A few weeks ago, I had finally gotten around to watching the live-action remake of the 1990s manga and anime classic, “Alita Battle Angel,” produced by James Cameron and directed by Robert Rodriguez. Although I was among the first wave of anime fans when it first reached U.S. shores, I wasn’t in a rush to see the Hollywood remake. I was hesitant because I was fearful that it would suffer the same stilted and tepid treatment as the “Ghost in the Shell” remake, despite being helmed by two masterful action filmmakers. But to my pleasant surprise, they did an excellent job staying faithful to the source material, retaining the star-crossed romance at the heart of its cyberpunk shell.

The diverse cast lead by the talented Rosa Salazar and featured veteran actors Christoph Waltz, Jennifer Connelly, Mahershala Ali, and Keean Johnson, perfectly embodied the anime’s complicated and sympathetic characters. However, despite the cast’s diversity, I was jarred by one line early in the film’s 2nd act, when a supporting character played by an Asian actress says, “Get over it,” in response to a biracial actor expressing their reservations about trusting the protagonist due to unspecified historical grievances. In response to him saying, “Besides she’s probably the enemy,” she dismissively replies, “Yeah, 300 years ago. Get over it.” It would be a throwaway line except that it stands out at the end of a scene, punctuated by silence, and an acquiescent smirk from the aggrieved. “Get over it.”

It is a jab that seems to imply, since our cast is diverse and society is “post-racial” now, we should “Get over it.” I obviously don’t know what is in another person’s mind, and I would like to give the benefit of the doubt that the line wasn’t intended to be significant. But, its inclusion is telling of the writer’s subconscious attitudes and biases as “Get over it” is the language the powerful use toward the aggrieved. It is the progenitor of “All Lives Matter.” It is the gaslighting of unhealed injustices.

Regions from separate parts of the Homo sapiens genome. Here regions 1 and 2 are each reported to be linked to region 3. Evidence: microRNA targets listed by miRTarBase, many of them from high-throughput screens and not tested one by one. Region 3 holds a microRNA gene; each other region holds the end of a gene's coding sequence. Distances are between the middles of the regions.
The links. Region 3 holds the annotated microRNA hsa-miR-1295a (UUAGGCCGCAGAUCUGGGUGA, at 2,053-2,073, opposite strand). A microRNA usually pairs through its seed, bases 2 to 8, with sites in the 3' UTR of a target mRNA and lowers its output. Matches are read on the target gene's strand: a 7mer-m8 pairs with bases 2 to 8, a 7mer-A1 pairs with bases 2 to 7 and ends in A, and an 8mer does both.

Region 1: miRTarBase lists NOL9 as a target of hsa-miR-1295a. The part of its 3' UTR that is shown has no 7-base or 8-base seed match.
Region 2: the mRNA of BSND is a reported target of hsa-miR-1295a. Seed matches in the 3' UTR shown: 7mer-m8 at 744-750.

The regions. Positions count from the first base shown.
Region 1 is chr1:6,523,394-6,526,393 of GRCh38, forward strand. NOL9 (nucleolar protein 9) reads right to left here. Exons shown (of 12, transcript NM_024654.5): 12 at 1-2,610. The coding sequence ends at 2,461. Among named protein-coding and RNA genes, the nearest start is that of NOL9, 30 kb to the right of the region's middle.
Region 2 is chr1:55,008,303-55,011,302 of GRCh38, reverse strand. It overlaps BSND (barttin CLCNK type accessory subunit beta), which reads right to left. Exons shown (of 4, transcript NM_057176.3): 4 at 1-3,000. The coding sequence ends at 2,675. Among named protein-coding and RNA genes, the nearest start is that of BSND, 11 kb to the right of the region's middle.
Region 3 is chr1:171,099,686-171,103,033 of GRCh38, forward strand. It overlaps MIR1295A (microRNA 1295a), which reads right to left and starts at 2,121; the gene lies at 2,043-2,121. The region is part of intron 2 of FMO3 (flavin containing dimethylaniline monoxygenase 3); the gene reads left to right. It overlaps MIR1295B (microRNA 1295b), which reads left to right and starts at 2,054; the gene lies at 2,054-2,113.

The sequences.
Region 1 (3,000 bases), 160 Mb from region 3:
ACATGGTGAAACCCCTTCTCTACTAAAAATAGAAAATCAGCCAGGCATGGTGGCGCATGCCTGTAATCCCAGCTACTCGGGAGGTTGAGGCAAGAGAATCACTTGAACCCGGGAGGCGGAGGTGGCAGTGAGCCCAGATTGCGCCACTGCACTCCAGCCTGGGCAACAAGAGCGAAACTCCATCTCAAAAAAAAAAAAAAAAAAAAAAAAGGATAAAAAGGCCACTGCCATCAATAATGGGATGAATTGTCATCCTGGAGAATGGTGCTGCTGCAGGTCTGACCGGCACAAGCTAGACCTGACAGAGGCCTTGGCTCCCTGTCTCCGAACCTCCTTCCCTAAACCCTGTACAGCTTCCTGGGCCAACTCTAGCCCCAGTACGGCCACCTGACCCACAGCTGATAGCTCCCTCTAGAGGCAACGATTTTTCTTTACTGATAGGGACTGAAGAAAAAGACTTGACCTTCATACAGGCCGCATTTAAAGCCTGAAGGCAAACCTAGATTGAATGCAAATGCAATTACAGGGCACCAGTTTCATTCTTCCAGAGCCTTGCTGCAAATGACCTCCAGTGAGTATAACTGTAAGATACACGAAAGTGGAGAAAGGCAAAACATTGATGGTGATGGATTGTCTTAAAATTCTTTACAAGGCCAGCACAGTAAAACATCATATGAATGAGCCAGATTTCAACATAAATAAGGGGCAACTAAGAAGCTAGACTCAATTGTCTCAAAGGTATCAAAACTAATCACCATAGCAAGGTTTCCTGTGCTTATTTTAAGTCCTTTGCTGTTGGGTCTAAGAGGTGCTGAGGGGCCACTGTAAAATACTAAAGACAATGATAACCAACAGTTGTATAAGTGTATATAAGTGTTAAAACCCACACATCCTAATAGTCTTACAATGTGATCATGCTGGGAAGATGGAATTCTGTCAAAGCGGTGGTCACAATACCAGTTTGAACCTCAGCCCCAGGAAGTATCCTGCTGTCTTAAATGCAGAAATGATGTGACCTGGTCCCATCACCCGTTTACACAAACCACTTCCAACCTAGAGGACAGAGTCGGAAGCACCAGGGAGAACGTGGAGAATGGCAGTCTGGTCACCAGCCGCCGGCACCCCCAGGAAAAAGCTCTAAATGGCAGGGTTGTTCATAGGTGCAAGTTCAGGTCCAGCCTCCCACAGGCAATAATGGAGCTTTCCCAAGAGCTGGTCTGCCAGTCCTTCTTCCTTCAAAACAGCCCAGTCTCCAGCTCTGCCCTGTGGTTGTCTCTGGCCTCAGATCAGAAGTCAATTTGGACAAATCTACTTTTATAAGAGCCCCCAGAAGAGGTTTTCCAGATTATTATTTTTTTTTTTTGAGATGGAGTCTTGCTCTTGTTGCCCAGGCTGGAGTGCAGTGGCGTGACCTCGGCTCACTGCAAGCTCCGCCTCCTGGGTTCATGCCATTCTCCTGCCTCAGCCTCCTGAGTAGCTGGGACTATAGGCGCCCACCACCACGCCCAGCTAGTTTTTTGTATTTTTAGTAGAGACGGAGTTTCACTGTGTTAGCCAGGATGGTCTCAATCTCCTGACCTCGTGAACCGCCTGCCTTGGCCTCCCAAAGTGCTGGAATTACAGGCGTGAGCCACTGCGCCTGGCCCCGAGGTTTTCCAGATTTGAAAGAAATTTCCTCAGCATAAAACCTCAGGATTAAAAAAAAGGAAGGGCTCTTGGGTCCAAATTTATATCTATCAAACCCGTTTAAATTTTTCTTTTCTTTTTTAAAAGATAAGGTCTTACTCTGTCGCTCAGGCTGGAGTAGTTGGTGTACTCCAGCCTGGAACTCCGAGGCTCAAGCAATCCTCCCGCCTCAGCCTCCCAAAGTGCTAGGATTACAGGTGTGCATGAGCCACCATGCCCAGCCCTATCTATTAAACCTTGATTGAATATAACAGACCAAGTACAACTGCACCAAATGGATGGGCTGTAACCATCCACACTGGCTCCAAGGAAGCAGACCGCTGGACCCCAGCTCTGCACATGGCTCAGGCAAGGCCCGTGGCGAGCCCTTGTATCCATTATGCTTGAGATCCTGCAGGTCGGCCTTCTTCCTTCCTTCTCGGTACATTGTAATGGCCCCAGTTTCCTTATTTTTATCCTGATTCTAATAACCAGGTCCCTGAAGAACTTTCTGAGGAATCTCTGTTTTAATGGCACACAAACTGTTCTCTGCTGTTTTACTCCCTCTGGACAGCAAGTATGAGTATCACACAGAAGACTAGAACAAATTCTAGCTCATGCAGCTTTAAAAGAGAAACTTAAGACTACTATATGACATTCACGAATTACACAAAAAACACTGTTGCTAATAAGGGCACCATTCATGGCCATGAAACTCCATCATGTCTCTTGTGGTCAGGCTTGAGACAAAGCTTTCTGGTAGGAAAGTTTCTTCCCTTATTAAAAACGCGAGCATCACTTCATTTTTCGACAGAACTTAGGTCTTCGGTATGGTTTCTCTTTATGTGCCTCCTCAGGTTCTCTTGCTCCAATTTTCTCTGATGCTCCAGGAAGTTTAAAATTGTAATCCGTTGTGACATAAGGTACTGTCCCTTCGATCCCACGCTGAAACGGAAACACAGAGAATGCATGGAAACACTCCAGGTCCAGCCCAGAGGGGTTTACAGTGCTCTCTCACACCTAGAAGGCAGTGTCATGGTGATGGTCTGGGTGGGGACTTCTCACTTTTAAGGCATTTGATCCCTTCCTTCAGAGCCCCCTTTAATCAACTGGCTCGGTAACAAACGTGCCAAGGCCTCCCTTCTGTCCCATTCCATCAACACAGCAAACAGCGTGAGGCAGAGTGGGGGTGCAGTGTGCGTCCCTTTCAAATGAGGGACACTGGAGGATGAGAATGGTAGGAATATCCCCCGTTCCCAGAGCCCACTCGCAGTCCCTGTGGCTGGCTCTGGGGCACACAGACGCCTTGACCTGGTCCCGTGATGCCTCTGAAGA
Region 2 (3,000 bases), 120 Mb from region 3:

The line’s inclusion is suspicious as it does not further the story or relate to the protagonist’s plight. A more sensical line would have suggested that she’s proven herself and is now a part of the group. So again, it leads one to infer subconscious bias. In hindsight, it is very tone deaf. Especially, in light of the “Black Lives Matter” protests that would sweep across the country 16 months later, sparked by the outrage over the murders of African-Americans Ahmuad Arbery, Breonna Taylor, and George Floyd, by police and emboldened racists citizens. And, it is out of line with Hollywood’s recent efforts in creating an anti-racist and more diverse industry.

For the sake of the film’s longevity, I hope that the line gets overdubbed. It is a significant blemish on an otherwise fun action flick that proves that diverse movie casting, like Obama’s presidency, is only a step in the right direction, but not a triumph over societal racism. "Those who cannot remember the past are condemned to repeat it." A sentiment that explains why America continues to experience racial strife and civil unrest. We cannot “Get over it,” until we have overcome “it.”

By: Tendai Nyachoto

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